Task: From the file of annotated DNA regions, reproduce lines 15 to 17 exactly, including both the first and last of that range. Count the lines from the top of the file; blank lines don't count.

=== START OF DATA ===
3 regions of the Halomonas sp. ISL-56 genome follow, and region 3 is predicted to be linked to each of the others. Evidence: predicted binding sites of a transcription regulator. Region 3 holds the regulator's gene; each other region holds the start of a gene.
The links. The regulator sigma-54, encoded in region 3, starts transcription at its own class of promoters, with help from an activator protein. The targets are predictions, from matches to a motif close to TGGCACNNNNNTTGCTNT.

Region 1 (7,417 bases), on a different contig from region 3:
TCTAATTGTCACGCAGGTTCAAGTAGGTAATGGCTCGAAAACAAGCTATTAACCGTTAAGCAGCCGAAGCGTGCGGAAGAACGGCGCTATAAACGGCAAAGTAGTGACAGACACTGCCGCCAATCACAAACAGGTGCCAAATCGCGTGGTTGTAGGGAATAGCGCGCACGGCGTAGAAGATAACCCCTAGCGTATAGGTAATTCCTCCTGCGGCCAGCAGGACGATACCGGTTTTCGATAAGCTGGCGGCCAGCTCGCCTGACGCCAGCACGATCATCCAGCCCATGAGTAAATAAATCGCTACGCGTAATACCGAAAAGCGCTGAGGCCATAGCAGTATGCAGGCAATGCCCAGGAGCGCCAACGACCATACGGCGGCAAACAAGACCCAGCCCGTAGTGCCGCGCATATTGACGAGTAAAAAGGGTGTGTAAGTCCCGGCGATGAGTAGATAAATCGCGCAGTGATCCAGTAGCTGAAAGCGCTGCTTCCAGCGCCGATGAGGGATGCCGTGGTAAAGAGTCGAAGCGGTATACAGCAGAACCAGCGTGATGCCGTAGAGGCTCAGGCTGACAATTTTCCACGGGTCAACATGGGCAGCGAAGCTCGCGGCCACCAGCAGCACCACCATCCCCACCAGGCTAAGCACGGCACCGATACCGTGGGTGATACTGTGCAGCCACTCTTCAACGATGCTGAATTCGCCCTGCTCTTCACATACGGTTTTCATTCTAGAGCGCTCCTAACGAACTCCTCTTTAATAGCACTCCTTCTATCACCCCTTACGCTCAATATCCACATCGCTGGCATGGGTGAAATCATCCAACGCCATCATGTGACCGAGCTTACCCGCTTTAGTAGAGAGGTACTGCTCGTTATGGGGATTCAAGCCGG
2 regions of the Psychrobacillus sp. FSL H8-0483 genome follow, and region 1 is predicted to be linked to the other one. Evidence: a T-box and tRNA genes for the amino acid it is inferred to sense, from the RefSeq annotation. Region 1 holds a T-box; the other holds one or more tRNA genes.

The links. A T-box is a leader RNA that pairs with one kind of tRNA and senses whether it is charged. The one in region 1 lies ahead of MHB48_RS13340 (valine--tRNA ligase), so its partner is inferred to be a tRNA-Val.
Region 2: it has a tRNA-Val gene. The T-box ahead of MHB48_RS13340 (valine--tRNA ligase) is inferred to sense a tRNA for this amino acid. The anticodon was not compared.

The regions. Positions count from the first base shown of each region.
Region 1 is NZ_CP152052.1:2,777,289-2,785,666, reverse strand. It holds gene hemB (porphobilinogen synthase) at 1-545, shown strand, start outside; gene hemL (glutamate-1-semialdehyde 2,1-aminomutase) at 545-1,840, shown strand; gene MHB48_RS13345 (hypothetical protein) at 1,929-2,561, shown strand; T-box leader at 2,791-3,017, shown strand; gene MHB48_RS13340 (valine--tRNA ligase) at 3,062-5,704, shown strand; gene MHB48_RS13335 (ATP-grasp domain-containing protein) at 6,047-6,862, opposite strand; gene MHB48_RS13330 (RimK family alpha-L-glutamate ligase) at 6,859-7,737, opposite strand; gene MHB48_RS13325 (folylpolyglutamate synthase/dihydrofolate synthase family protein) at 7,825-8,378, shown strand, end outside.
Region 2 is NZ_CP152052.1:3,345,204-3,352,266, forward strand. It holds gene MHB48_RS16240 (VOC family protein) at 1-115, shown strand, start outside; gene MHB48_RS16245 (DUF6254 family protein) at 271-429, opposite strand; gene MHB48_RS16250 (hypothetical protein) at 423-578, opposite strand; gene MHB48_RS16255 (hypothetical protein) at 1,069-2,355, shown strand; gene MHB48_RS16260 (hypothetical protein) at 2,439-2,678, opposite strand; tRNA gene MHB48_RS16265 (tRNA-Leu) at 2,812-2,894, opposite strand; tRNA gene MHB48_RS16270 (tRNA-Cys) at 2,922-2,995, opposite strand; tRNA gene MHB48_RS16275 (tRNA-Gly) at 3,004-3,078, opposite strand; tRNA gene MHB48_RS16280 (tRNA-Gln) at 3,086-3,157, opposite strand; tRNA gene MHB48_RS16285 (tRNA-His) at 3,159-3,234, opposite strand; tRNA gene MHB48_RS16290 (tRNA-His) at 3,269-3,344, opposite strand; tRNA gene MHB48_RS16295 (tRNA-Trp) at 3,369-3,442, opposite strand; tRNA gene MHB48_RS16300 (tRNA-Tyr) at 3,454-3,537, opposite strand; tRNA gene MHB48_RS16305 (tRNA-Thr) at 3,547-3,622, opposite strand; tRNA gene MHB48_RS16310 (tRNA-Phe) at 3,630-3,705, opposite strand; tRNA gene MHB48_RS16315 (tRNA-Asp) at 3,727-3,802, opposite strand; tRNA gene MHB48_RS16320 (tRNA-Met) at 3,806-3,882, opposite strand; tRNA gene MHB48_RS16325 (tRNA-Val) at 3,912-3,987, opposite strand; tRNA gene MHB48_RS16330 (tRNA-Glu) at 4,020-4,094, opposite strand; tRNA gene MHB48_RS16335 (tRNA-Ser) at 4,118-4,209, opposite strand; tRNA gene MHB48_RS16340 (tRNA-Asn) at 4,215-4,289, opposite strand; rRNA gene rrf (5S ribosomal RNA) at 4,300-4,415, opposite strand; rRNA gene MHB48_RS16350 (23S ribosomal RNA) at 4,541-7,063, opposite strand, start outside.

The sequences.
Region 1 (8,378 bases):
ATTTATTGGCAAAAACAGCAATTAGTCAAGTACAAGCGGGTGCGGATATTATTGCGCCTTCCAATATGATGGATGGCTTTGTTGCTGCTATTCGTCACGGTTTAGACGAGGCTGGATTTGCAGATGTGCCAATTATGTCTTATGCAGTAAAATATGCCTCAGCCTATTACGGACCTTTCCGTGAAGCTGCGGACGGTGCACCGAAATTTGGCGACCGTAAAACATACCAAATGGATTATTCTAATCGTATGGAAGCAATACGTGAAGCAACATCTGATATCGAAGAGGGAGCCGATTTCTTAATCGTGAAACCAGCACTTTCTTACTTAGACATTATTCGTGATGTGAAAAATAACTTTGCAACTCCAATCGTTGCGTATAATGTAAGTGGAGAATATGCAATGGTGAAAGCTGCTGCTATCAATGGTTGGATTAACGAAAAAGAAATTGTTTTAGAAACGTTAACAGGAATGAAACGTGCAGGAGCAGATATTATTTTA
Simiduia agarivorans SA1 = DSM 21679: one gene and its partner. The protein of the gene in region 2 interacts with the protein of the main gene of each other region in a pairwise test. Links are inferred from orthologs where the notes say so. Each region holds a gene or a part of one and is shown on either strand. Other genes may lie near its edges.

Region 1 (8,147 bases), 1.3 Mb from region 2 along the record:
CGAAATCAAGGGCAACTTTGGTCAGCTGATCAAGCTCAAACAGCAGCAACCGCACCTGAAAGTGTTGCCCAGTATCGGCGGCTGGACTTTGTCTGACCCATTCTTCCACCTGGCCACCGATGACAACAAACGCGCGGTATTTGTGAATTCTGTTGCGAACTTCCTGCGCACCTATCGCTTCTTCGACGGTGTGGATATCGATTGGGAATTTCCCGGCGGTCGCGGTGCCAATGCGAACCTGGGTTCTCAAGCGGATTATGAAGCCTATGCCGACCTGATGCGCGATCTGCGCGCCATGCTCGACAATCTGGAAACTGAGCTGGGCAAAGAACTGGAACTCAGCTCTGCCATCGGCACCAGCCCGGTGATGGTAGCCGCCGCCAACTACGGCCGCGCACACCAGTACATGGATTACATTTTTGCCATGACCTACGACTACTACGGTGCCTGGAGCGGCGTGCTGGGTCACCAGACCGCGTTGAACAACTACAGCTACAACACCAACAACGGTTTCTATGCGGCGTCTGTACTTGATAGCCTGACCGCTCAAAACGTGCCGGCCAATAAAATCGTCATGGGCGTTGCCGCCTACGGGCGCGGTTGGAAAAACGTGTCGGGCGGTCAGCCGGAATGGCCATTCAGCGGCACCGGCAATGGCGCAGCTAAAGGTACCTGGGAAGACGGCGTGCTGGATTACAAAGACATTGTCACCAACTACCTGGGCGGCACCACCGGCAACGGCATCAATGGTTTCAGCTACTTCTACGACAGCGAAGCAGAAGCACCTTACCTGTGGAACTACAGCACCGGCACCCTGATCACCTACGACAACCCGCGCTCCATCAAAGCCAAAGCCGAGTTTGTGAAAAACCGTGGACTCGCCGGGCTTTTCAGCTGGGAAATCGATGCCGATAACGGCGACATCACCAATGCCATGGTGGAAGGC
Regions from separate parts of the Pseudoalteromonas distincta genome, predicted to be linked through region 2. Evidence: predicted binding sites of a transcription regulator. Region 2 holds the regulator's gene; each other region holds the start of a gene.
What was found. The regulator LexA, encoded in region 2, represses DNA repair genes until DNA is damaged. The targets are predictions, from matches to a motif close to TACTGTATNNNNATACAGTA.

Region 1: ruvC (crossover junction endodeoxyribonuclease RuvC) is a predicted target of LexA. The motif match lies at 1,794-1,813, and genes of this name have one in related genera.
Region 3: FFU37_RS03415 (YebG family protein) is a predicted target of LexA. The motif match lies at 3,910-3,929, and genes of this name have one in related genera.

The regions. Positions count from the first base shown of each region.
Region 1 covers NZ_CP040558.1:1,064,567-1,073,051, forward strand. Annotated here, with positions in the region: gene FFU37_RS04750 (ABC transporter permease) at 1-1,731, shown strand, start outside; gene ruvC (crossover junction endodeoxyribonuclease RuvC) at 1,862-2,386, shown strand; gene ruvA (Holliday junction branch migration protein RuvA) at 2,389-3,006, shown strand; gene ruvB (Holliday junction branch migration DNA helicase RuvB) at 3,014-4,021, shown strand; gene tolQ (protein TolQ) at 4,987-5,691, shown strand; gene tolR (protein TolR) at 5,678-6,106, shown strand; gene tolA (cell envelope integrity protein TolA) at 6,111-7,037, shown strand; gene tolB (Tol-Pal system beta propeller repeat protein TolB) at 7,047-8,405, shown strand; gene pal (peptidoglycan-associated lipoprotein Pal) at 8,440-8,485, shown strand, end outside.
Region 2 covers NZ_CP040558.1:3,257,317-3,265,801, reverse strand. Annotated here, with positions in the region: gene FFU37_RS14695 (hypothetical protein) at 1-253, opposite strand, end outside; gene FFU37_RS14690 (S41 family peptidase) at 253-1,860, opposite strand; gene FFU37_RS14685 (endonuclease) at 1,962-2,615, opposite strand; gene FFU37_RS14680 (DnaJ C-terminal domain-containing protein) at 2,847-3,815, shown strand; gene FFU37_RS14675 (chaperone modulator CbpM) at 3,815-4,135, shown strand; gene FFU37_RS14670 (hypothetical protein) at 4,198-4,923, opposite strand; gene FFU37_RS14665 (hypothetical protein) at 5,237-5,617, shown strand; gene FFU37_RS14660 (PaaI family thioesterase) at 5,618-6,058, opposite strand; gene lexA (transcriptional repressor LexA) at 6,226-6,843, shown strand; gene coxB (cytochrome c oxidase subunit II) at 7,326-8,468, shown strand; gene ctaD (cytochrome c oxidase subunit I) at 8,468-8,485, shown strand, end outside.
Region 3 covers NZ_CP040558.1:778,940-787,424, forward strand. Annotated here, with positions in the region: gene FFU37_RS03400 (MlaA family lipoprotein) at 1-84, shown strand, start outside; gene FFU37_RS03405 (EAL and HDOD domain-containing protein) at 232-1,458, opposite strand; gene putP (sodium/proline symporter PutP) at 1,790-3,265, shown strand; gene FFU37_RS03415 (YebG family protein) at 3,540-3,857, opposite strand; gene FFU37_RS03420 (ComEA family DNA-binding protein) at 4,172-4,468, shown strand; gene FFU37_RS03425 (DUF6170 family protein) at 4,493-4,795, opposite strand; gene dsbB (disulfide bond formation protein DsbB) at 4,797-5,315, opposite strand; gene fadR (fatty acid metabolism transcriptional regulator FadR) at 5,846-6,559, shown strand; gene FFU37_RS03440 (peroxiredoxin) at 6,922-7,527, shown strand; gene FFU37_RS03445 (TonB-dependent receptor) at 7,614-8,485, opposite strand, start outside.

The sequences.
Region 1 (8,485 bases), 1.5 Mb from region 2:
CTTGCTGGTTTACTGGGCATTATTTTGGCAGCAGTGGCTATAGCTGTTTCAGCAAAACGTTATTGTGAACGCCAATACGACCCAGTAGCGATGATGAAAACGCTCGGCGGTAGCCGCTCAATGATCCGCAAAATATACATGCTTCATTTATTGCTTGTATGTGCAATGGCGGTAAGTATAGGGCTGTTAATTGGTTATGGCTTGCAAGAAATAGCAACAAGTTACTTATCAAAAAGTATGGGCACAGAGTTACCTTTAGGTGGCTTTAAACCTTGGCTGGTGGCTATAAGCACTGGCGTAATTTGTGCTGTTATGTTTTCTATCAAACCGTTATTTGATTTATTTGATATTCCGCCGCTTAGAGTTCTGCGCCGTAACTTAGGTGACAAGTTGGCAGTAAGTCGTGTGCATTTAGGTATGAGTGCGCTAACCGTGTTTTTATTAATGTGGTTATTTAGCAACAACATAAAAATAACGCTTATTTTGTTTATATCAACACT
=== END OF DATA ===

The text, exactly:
Region 1 (8,147 bases), 1.3 Mb from region 2 along the record:
CGAAATCAAGGGCAACTTTGGTCAGCTGATCAAGCTCAAACAGCAGCAACCGCACCTGAAAGTGTTGCCCAGTATCGGCGGCTGGACTTTGTCTGACCCATTCTTCCACCTGGCCACCGATGACAACAAACGCGCGGTATTTGTGAATTCTGTTGCGAACTTCCTGCGCACCTATCGCTTCTTCGACGGTGTGGATATCGATTGGGAATTTCCCGGCGGTCGCGGTGCCAATGCGAACCTGGGTTCTCAAGCGGATTATGAAGCCTATGCCGACCTGATGCGCGATCTGCGCGCCATGCTCGACAATCTGGAAACTGAGCTGGGCAAAGAACTGGAACTCAGCTCTGCCATCGGCACCAGCCCGGTGATGGTAGCCGCCGCCAACTACGGCCGCGCACACCAGTACATGGATTACATTTTTGCCATGACCTACGACTACTACGGTGCCTGGAGCGGCGTGCTGGGTCACCAGACCGCGTTGAACAACTACAGCTACAACACCAACAACGGTTTCTATGCGGCGTCTGTACTTGATAGCCTGACCGCTCAAAACGTGCCGGCCAATAAAATCGTCATGGGCGTTGCCGCCTACGGGCGCGGTTGGAAAAACGTGTCGGGCGGTCAGCCGGAATGGCCATTCAGCGGCACCGGCAATGGCGCAGCTAAAGGTACCTGGGAAGACGGCGTGCTGGATTACAAAGACATTGTCACCAACTACCTGGGCGGCACCACCGGCAACGGCATCAATGGTTTCAGCTACTTCTACGACAGCGAAGCAGAAGCACCTTACCTGTGGAACTACAGCACCGGCACCCTGATCACCTACGACAACCCGCGCTCCATCAAAGCCAAAGCCGAGTTTGTGAAAAACCGTGGACTCGCCGGGCTTTTCAGCTGGGAAATCGATGCCGATAACGGCGACATCACCAATGCCATGGTGGAAGGC
Regions from separate parts of the Pseudoalteromonas distincta genome, predicted to be linked through region 2. Evidence: predicted binding sites of a transcription regulator. Region 2 holds the regulator's gene; each other region holds the start of a gene.